Serial out!

Note the voltage levels; if you call DGND 0V, the serial signal will go between 0 and -3V. But because it’s battery operated we actually have some freedom to chose where we put the ground reference. To capture some data I attached a USB logic analyzer with it’s ground on SDO and the signal line on DGND. This gives an inverted serial signal which stays positive (0 to 3V).  Here’s what you see:

Capture of the serial data

On the ES51973 it comes in 11 packet chunks (1 packet=start bit+7 databits+stop bit+parity bit), and will tell you all sorts of things including the measurement function, range and the measured value. You can refer to the datasheet to decode the databits. In the example I’ve shown above the meter was set to resistance mode with no probes connected, hence the overload condition.

As long as you’re going to be quite careful about what you do with the multimeter and it also remains battery operated, the easiest way to get data out is to directly wire to the SDO and DGND pins like I’ve done above. In general it’s not a great idea though; you’ll find a more common approach is to maintain electrical isolation by optocoupling the pins. This is also an easy way to see if you have things working – use a visible LED and you’ll see it flashing if you have serial data present. Alternatively if you can find enough room in the case you could think about something really neat like hiding a microcontroller in there to read the datastream, parse it and send it out wirelessly.

To see how the professionals do it, let’s crack open another meter that was built with RS232 in mind. My own primary meter is a freebie SDA2010 (RRP $320) which has a miniUSB jack at the top and some custom software to interpret the data.

The guts of an SDA2010

In this case the controller is hiding under an epoxy blob, but it’s still pretty easy to see the optocoupling arrangement. An infrared LED placed across the two serial pins shines onto an infrared receiver on a separate board. To be really, really sure about electrical isolation that second board is sealed up in a plastic casing. On that board is a UART to USB chip, powered over USB. All parsing of the serial data happens in the custom PC software.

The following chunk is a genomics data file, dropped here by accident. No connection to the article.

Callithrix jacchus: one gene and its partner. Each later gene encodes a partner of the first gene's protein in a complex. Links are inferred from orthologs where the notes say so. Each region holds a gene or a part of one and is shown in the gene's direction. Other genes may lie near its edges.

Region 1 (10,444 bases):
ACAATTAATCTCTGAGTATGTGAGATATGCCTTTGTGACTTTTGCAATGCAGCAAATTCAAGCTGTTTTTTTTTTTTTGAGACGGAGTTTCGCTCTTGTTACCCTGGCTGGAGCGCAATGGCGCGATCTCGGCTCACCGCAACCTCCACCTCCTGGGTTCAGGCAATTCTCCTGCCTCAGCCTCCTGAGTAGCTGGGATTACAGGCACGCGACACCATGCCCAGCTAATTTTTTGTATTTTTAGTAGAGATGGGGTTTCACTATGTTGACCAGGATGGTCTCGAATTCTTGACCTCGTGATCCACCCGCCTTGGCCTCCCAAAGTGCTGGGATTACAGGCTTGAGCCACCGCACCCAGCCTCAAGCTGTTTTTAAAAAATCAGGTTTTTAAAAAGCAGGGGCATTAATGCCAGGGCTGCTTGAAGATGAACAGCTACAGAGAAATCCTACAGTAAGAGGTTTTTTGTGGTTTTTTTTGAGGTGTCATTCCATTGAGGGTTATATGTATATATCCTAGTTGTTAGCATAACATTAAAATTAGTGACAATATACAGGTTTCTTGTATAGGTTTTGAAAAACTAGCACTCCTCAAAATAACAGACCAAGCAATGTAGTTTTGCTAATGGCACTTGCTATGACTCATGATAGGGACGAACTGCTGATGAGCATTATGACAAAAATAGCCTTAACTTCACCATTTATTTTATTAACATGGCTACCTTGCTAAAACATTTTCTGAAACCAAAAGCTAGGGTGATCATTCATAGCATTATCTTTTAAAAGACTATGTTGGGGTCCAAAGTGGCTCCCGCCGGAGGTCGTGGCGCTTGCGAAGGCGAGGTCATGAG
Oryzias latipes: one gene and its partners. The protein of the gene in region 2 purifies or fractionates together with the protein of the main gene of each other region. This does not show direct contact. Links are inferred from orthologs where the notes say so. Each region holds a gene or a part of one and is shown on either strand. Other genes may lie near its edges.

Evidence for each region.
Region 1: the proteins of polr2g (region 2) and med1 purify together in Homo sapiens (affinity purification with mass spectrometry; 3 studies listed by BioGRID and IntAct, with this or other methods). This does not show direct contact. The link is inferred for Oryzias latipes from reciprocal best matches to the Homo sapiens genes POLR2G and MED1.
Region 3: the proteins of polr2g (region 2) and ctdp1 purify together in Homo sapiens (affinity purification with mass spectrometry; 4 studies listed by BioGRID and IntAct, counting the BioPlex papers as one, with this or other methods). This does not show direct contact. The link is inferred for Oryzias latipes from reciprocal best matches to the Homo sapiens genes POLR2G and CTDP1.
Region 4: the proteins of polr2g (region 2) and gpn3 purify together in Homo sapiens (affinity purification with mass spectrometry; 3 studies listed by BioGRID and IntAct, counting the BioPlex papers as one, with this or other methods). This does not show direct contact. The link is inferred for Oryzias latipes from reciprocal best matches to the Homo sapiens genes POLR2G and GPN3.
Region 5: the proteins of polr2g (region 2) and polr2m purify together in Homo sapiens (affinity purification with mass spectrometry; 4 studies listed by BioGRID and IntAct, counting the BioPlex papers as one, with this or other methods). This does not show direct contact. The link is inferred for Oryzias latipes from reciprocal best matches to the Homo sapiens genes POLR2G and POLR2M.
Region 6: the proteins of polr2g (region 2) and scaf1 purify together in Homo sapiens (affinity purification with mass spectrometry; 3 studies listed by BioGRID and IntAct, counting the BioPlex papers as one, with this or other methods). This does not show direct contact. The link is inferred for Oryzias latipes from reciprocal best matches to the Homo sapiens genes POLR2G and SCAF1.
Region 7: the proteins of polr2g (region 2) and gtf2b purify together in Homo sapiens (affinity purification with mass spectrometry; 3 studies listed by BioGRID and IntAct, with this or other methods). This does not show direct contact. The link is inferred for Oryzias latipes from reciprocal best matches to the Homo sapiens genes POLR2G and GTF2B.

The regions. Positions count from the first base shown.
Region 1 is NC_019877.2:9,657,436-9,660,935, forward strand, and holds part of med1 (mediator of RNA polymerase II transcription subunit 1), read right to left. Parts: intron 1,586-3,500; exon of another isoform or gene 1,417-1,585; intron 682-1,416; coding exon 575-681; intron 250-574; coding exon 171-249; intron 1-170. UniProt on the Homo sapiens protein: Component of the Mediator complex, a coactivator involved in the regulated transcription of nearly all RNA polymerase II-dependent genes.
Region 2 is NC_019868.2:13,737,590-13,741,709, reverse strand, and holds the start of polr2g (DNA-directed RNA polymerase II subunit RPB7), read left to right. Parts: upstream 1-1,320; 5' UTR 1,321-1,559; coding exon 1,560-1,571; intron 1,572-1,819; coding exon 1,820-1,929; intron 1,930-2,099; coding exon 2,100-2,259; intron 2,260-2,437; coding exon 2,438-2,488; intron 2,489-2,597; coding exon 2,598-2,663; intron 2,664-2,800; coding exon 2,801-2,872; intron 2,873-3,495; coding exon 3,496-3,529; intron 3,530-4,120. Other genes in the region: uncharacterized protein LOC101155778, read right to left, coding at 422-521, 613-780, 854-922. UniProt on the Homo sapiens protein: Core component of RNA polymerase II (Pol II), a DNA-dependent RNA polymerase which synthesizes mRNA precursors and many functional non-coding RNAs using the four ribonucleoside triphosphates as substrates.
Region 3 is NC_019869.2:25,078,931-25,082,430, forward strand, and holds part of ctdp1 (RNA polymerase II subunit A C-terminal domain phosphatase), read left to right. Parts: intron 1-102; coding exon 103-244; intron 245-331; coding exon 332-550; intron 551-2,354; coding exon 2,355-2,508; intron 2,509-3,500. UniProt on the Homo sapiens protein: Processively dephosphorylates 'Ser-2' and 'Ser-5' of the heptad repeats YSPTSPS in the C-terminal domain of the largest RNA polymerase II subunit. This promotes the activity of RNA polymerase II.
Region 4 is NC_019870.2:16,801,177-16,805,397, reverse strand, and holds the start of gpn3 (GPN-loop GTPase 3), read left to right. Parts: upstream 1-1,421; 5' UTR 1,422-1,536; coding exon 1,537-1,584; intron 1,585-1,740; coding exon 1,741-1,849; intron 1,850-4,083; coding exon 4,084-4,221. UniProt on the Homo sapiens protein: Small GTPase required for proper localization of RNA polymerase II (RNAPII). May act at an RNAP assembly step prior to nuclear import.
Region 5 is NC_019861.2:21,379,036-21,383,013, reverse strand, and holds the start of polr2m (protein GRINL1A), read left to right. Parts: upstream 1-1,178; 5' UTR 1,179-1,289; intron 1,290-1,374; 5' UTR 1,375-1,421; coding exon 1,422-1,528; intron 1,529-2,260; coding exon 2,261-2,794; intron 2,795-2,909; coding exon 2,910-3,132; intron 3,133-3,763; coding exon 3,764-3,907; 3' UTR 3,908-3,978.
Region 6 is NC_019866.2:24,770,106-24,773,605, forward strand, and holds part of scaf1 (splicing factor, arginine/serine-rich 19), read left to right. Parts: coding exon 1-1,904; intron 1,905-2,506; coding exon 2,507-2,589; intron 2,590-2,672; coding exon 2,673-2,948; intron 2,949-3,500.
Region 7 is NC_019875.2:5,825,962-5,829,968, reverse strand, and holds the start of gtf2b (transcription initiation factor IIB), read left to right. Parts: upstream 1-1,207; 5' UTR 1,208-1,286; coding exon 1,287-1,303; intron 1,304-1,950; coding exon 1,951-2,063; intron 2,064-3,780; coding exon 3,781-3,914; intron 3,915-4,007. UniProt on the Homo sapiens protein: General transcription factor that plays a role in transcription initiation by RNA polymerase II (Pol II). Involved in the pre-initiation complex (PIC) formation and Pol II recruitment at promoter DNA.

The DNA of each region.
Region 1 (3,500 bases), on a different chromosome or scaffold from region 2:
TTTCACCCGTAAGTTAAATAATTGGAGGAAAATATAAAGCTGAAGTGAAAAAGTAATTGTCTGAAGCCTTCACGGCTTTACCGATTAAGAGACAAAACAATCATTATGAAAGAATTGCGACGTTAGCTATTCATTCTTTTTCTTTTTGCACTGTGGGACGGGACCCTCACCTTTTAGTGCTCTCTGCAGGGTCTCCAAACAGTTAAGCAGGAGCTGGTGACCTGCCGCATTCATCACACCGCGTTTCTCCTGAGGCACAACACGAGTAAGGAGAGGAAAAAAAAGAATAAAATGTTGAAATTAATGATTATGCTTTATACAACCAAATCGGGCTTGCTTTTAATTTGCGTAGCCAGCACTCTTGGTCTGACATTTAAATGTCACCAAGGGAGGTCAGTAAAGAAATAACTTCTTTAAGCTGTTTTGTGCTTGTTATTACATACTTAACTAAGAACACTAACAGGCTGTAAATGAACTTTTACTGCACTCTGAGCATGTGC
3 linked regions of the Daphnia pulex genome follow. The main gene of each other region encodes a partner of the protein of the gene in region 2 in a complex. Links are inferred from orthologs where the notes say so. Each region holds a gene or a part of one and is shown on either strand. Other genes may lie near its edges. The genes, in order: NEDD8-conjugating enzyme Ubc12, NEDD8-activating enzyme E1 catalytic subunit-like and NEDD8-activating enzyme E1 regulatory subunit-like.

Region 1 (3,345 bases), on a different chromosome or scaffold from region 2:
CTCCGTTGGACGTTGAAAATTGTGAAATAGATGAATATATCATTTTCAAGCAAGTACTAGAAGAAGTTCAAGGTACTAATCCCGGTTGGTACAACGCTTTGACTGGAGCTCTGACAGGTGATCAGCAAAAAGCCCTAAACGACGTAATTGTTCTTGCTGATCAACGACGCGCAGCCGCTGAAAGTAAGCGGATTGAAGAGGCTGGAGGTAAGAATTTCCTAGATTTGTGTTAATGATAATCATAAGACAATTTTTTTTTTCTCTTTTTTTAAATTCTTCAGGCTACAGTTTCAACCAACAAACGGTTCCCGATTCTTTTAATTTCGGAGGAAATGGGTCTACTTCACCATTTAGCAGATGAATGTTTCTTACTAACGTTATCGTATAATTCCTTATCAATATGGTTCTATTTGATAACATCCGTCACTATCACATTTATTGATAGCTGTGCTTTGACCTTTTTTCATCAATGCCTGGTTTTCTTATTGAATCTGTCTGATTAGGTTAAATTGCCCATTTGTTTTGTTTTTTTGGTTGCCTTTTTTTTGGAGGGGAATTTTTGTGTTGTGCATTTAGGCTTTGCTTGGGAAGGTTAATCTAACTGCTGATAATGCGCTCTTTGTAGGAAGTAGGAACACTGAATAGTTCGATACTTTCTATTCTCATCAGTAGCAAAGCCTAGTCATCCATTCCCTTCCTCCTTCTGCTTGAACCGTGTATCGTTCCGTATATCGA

This seems like a pretty good solution, but again I leave the choice of implementation up to you. Now that you’ve seen how simple it is, go bust open your multimeter in search of an exposed Cyrustek chip! I’d love to hear from anybody that executes a modification like this.

About Craig
Craig is getting towards the end of a PhD in experimental nanotechnology. Arguably he might be finished by now if it weren't for all the crap described on this blog. Queries/comments to flashingleds@gmail.com

38 Responses to ‘Unlocking’ RS232 output from your multimeter

  1. Pingback: Unlocking RS232 serial comm on a multimeter - Hack a Day

  2. Simon says:

    I have a Uni-T meter (that comes with a RS232 attachment. I spent a while decoding the protocol documented it here, along with a simple app to dump data to text.


    Feel free to use if it is of any use…

  3. Jason says:

    Pretty cool stuff. After checking my Amprobe 34XR-A meter, there is a CyrusTek chip and it indeed has a serial data out. Not too sure if there’s an RS-232 icon on the LCD though.

  4. athousandleaves says:

    Just cracked open an old ABRA DM-9700 to find that it was sporting a ES5108L chip!

    From what I can see in the datasheet there isn’t an RS-232 enable pin on the chip, leading me to believe that its always on?


    Any idea?

    • Craig says:

      Looks like this one behaves slightly differently, you have to provide it with a clock signal before it will send out serial data. It’s discussed in the datasheet. You’ll need a microcontroller to interface between the multimeter and a PC.